NY Mag THE CUT the myth of the perfectly effortlessly French woman is just that
What do you know about French women? Wait, let me guess. They’re thin even though Brie is consumed intravenously; they wear very little makeup yet their skin is as poreless as plastic; they carry very strong opinions about fragrance; and oh, their lap-of-luxury maternity-leave policy is rich. Clémence von Mueffling, an actual French woman, has thoughts on some of your American-brain conceptions of French women, specifically calling foul on the illusion of the effortlessly perfect French woman when I met her last week.
Von Mueffling isn’t just French, she’s a third-generation beauty editor — both her mother and grandmother held the beauty reins for decades at French Vogue. Von Mueffling took a slightly different path. She started on the business side of the beauty industry, working on the communications end for capital-B Big Beauty companies like Clarins and Dior before packing her bags for New York and launching a Goop-adjacent site of her own.
I wanted to develop a platform where I could talk to women of all ages, from 25 to 65-plus.
Beauty and Well Being is the summation of everything von Mueffling felt she couldn’t achieve by working at the glossy of her foremothers. “I had a very precise way that I wanted to talk to women,” she says. “I wanted to develop a platform where I could talk to women of all ages, from 25 to 65-plus.”
With four to five stories published weekly, the site runs on the rigor of a small blog without the typos and copy errors of a home-office operation.
The target age differential is apparent on the site, with subjects of her interviews ranging from their 20s to much older years (model and New York socialite Marisa Berenson, though technically timeless, was interviewed a week ago), and there are advice articles and editorials punctuated throughout that play to women of multiple generations. With four to five stories published weekly, the site runs on the rigor of a small blog without the typos and copy errors of a home-office operation.
With Beauty and Well Being, von Mueffling is selling the insatiable allure of wellness. There’s an editorial on which luxury oils are worth drizzling over your skin, an interview with Beyoncé and Jay Z’s vegan-meal-plan business partner, and a conversation with wellness patient zero herself, Gwyneth Paltrow. (For the recond, von Mueffling is flattered by the Goop comparisons, telling me: “Goop has been a visionary and I like the fact that the site is not too overwhelming.”)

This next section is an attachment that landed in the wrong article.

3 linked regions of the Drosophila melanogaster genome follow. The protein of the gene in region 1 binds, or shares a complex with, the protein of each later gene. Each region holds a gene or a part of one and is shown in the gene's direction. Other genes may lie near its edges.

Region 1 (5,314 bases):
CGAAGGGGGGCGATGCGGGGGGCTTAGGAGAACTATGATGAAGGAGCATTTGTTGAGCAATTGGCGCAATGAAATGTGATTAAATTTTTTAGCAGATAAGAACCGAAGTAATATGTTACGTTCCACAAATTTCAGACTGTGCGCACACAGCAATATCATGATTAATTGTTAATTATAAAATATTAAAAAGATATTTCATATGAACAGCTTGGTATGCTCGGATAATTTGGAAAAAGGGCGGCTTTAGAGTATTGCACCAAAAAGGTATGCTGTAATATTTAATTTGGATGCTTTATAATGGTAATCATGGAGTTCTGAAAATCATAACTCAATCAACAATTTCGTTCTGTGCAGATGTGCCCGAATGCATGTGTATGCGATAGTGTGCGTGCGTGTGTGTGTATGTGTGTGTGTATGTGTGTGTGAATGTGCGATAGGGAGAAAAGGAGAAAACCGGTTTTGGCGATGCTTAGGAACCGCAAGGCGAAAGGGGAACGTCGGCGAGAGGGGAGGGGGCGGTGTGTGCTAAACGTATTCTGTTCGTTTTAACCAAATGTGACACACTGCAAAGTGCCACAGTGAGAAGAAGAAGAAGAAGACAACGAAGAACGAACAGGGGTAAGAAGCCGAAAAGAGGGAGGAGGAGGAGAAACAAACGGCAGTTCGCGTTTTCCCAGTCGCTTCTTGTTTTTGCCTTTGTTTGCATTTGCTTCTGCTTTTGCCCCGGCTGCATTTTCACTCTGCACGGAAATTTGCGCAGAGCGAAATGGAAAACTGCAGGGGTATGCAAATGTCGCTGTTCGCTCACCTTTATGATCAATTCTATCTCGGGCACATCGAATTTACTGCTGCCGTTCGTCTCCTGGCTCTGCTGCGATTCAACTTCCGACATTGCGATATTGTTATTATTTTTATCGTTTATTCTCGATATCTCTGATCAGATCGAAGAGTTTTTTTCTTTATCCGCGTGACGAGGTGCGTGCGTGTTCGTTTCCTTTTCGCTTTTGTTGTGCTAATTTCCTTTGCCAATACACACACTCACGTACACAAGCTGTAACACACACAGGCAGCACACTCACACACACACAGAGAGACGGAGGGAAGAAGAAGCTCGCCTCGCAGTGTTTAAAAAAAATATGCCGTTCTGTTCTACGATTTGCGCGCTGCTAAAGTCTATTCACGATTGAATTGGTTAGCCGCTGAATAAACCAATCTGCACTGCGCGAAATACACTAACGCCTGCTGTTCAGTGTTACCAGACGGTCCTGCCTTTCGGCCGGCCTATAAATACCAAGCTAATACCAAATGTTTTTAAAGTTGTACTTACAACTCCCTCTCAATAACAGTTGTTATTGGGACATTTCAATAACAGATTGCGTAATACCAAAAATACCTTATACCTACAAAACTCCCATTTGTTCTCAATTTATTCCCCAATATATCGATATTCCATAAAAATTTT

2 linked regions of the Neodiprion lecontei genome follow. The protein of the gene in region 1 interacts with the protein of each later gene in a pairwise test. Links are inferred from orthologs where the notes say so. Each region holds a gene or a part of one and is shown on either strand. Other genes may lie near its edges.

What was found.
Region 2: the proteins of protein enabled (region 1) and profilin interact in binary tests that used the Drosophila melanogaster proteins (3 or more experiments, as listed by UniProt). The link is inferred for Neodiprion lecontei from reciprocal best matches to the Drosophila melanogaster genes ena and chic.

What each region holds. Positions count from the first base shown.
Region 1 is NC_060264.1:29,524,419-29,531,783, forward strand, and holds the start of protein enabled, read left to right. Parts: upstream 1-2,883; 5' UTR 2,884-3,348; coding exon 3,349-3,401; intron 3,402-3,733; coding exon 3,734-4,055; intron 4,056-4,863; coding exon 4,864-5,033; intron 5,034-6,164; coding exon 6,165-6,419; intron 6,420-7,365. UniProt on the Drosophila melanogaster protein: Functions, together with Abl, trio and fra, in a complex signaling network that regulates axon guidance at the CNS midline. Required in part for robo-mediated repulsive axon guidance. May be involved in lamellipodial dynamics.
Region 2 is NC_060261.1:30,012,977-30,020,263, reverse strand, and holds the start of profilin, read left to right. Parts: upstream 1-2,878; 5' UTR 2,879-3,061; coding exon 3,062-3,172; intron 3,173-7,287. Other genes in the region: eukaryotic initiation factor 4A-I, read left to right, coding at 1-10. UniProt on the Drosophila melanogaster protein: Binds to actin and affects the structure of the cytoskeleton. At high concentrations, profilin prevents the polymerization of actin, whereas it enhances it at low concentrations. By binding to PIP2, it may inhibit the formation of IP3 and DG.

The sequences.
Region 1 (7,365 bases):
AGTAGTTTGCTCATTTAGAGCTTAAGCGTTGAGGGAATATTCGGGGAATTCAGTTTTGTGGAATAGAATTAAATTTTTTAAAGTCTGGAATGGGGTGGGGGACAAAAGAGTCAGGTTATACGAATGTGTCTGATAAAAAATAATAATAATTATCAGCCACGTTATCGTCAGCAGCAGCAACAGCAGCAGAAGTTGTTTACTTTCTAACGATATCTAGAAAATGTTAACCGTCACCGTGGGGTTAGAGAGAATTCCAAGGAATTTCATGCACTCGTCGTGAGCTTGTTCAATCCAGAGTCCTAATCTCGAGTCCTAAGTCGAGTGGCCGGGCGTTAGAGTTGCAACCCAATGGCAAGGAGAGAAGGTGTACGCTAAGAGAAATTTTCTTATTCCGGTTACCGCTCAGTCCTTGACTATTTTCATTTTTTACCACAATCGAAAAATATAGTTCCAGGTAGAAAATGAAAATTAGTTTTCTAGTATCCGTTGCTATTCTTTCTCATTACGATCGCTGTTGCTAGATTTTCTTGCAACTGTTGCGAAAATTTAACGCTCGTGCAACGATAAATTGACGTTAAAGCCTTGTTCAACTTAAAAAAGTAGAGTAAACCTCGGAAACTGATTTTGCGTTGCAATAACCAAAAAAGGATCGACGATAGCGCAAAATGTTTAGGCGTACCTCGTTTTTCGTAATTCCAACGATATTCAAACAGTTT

Since its 2014 debut, every month the site underscores a different theme. The tantalizing topic of sleep was hoisted as a theme one month; working women was the motif in another. And within these themes there are curated shopping opportunities that von Mueffling cashes in on with affiliate links. A few of my favorites include Aerin’s Rose de Grasse perfume, a playful and effervescent take on the typically grandma-like flower; SkinCeuticals’ Physical Fusion sunscreen, which is wonderfully thin and not chalky; Christophe Robin’s gnarly shampoo-scrub hybrid that the Cut’s Stella Bugbee loves as well; Klorane’s volume-inducing dry shampoo; and Sedu’s ultrareliable flatiron.
Von Mueffling doesn’t have plans to go full-on Goop and launch a beauty line of her own, noting that so many brands are doing a great job already. For skin care she sings the praises of Avène and La Roche-Posay, and she confesses that she’s incredibly loyal to By Terry for makeup. Since the spa is an ecclesiastical experience for the French, she’s made it a point to locate the best ones in Manhattan. Her findings led her to Caudalie (“they have an amazing woman there, Daphne, who does a mini-facial and lymphatic drainage on the body”) and Isabelle Bellis, “she does a great face massage,” von Mueffling tells me.
If there’s one takeaway about the purpose of Beauty and Well Being, it’s that living a beautiful, balanced life takes work. And yes, that rule applies to French women. “French women don’t really like to share what they’ve been doing,” von Mueffling explains. “They kind of like to hide and play the Oh, it’s completely natural game when it’s not.” This applies to physician-helmed services as well. “The French woman is much more careful at doing small things on her face. When she’s older she’ll get Botox here, here, here, and there, and then a couple of fillers and vitamins. You can go to your dermatologist in your 20s and 30s and they will never tell you to do Botox. Here they might say, ‘Oh, you turned 27, it might be a good time to start thinking about it.’”
And within a few short breaths, the illusion of the effortlessly perfect French woman puffed away.
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